|Died||1832 (aged 36–37)|
Ghazi Mullah (Russian: Кази-Мулла, Kazi-Mulla, 1795–1832) was an Islamic scholar and ascetic, who was the first Imam of the Caucasian Imamate (from 1828 to 1832). He was a staunch ally of Imam Shamil. He promoted Sharia, spiritual purification, and facilitated a jihad against the invading Russians. He was also one of the prime supporters of "Muridism", a strict obedience to Koranic laws used by imams to increase religio-patriotic fervor in the Caucasus.
He was a close friend of Imam Shamil during his childhood in Dagestan. They both studied the Koran and Sufism together at Yaraghal, a Murid centre, and both disliked the loose customs of the mountain people that contradicted the laws in Koran. His mentor was Mullah Mohammed Yaraghi, a Naqshbandi Sufi scholar that brought the Mullah into the ulema.
He preached that Jihad would not occur until the Caucasians followed Sharia completely rather than following a mixture of Islamic laws and adat (customary traditions). By 1828, Mullah began proselytizing and claiming that obeying Sharia, giving zakat, prayer, and hajj would not be accepted by Allah if the Russians were still present in the area. He even went on to claim that marriages would become void and children bastards if any Russians were still in the Caucasus.
Ghazi Mullah became one of the most prominent preachers of Islam in the Caucasus. His memorization of over four hundred ahadith allowed him to win many debates against rival preachers in the area. As his reputation grew, he was invited by many khanates and kingdoms loyal, indifferent, and hostile to the Czar. As a sign of humility and austerity, he refused to ride, but would walk.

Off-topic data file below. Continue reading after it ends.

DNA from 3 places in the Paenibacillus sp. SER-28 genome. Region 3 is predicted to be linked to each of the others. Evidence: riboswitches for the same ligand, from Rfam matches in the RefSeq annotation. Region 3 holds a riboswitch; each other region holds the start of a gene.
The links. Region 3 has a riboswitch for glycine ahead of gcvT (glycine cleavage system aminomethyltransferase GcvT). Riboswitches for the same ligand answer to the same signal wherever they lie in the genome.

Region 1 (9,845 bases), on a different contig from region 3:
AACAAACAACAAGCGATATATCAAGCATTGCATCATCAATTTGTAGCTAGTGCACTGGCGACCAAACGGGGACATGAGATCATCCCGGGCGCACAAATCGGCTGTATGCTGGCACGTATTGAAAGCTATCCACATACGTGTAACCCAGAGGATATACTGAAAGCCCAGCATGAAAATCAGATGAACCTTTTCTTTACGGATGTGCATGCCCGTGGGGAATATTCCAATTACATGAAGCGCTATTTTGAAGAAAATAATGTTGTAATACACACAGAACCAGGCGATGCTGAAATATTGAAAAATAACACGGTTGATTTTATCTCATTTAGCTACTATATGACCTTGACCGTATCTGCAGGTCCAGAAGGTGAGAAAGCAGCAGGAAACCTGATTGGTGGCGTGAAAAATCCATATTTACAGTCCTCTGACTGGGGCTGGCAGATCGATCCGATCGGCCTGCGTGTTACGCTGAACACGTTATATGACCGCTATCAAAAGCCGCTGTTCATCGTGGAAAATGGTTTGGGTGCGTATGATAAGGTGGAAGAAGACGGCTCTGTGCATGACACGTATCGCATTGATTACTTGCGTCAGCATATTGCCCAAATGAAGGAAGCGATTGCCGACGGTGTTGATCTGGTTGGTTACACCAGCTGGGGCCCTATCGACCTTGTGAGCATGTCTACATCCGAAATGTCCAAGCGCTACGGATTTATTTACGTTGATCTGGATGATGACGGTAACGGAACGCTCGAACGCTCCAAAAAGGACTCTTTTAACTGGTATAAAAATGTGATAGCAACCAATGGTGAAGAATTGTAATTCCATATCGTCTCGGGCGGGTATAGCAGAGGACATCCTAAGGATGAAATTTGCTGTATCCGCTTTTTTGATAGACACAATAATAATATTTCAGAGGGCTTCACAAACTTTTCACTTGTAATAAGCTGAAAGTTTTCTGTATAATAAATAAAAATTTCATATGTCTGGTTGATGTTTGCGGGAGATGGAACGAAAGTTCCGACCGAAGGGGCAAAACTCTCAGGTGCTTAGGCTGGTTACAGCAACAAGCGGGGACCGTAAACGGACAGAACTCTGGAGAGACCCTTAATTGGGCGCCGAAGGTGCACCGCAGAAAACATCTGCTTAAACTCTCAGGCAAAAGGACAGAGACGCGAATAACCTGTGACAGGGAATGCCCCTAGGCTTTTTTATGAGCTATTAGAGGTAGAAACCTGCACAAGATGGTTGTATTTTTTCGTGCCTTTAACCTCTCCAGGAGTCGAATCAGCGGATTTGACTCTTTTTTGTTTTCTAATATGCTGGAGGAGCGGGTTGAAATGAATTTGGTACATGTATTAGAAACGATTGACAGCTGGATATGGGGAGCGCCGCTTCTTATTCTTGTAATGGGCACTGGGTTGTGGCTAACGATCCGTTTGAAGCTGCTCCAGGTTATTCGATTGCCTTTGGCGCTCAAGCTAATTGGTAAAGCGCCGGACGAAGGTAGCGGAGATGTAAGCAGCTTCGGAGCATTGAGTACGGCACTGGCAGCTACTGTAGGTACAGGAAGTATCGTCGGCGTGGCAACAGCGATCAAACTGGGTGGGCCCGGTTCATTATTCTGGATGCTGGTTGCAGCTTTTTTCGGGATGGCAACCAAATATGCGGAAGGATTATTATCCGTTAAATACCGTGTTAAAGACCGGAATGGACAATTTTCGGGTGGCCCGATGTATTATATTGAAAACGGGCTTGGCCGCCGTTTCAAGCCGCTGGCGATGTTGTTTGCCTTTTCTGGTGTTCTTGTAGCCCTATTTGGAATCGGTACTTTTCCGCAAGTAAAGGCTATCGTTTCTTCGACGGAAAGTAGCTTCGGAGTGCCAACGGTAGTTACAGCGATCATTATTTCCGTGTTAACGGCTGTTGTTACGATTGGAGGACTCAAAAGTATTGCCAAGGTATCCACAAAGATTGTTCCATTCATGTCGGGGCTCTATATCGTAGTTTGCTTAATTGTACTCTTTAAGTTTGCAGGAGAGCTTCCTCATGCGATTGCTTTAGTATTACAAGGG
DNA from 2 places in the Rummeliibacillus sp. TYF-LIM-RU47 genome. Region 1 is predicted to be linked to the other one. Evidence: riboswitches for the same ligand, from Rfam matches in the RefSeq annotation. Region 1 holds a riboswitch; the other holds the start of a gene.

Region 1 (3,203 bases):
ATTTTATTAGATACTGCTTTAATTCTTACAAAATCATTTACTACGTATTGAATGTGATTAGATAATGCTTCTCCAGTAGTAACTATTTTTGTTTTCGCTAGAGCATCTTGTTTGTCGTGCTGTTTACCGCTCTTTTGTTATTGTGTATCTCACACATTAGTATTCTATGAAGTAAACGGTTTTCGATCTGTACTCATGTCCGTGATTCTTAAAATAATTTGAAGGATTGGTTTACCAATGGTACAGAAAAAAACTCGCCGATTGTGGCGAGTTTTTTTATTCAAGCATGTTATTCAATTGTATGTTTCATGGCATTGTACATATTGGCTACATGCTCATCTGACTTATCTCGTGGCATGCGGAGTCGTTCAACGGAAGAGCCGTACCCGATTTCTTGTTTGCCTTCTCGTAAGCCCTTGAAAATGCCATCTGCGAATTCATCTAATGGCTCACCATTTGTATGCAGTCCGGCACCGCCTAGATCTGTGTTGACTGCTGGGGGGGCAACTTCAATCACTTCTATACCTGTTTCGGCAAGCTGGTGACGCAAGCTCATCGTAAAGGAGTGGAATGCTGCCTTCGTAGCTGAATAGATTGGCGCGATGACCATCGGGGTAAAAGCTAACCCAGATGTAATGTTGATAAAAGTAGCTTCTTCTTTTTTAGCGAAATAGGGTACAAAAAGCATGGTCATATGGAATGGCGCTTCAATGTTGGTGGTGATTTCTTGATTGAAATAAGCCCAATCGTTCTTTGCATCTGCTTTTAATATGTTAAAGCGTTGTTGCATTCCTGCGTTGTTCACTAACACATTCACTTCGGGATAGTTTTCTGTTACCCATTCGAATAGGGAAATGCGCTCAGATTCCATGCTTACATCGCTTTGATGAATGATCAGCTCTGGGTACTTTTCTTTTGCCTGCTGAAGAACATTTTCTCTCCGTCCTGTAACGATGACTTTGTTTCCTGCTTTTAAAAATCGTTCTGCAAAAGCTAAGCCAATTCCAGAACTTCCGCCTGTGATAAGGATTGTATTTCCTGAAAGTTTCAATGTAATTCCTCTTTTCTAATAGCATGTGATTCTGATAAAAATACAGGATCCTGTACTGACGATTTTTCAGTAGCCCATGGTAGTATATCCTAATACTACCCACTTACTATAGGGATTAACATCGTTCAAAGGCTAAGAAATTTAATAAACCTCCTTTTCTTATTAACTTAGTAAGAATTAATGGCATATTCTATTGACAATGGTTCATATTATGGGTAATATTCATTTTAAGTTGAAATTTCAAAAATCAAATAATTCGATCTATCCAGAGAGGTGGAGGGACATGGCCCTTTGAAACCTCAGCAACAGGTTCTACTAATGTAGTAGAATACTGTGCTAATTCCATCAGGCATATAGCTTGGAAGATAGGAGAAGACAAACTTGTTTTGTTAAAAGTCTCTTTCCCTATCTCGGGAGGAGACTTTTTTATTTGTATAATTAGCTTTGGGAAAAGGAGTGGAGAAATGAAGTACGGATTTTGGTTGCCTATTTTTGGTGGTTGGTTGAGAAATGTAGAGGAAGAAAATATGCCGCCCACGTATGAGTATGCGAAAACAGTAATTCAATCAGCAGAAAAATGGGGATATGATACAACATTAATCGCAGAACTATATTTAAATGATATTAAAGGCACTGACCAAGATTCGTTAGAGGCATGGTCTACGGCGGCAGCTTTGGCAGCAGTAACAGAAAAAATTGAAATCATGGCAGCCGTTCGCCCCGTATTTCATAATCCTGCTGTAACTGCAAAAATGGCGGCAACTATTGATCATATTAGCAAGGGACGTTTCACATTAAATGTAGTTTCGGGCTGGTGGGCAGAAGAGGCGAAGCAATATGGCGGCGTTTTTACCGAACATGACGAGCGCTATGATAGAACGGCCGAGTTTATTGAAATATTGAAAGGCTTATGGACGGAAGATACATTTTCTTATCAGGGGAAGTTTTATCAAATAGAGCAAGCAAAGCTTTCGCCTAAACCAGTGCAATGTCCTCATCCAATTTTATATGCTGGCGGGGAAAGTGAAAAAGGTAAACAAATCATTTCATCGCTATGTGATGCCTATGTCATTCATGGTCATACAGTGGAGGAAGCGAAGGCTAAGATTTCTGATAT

Later that year he was proclaimed imam in Ghimry, where he formally made the call for a holy war. He also decreed that all wine should be destroyed publicly. In 1830, Ghazi Mullah and Shamil unsuccessfully tried to capture the Avar capital of Khunzakh from the khanum Pakkou-Bekkhe. Following the setback, Shamil prevailed upon him to bide his time for a while, until all the tribes became united in following shariat law. In 1831, after a few months of quiet, he attacked Northern Dagestan, and met with success there. His guerilla tactics caught the Russians unprepared. By 1832 he was able to menace Vladikavkaz, however, the Russians repulsed the Mullah's assault, and when they took Ghimry, according to legend, they found
|“||Ghazi Mullah dead but seated, legs folded on his prayer carpet, one hand on his beard, and the other pointing toward the sky||”|
The Russians took his body to Tarku and gave it to the Khan, who had been loyal to them. The body was displayed in the marketplace for a few days, before being buried in the hills.
A posthumous song was composed for him, Хьэтхым и къуэ к1асым Мыхьэмэт и уэрэд, Song for Ghazi Mohamed.
- The Russian empire: historical and descriptive.John Geddie. Oxford University, 1882
- Caucasus Mountain Men and Holy Wars. Nicholas Griffin. Thomas Dunne Books, 2003. ISBN 0-312-30853-1
- The Shade of Swords: Jihad and the Conflict Between Islam and Christianity. Akbar, M.J. Routledge, 2003. ISBN 0-415-32814-4
- The Sabres of paradise Lesley Blanch. Carroll & Graf, 1984. ISBN 0-88184-042-4
- Kaziev, Shapi. Imam Shamil. "Molodaya Gvardiya" publishers. Moscow, 2001, 2003, 2006, 2010
- Daghestan - Worldstatesmen.org
- Geddie 386
- Griffin 32
- Akbar 151
- Griffin 45
- Muslim Resistance to the Tsar. Shamil and the Conquest of Chechnia and Daghestan - International Journal of Middle East Studies
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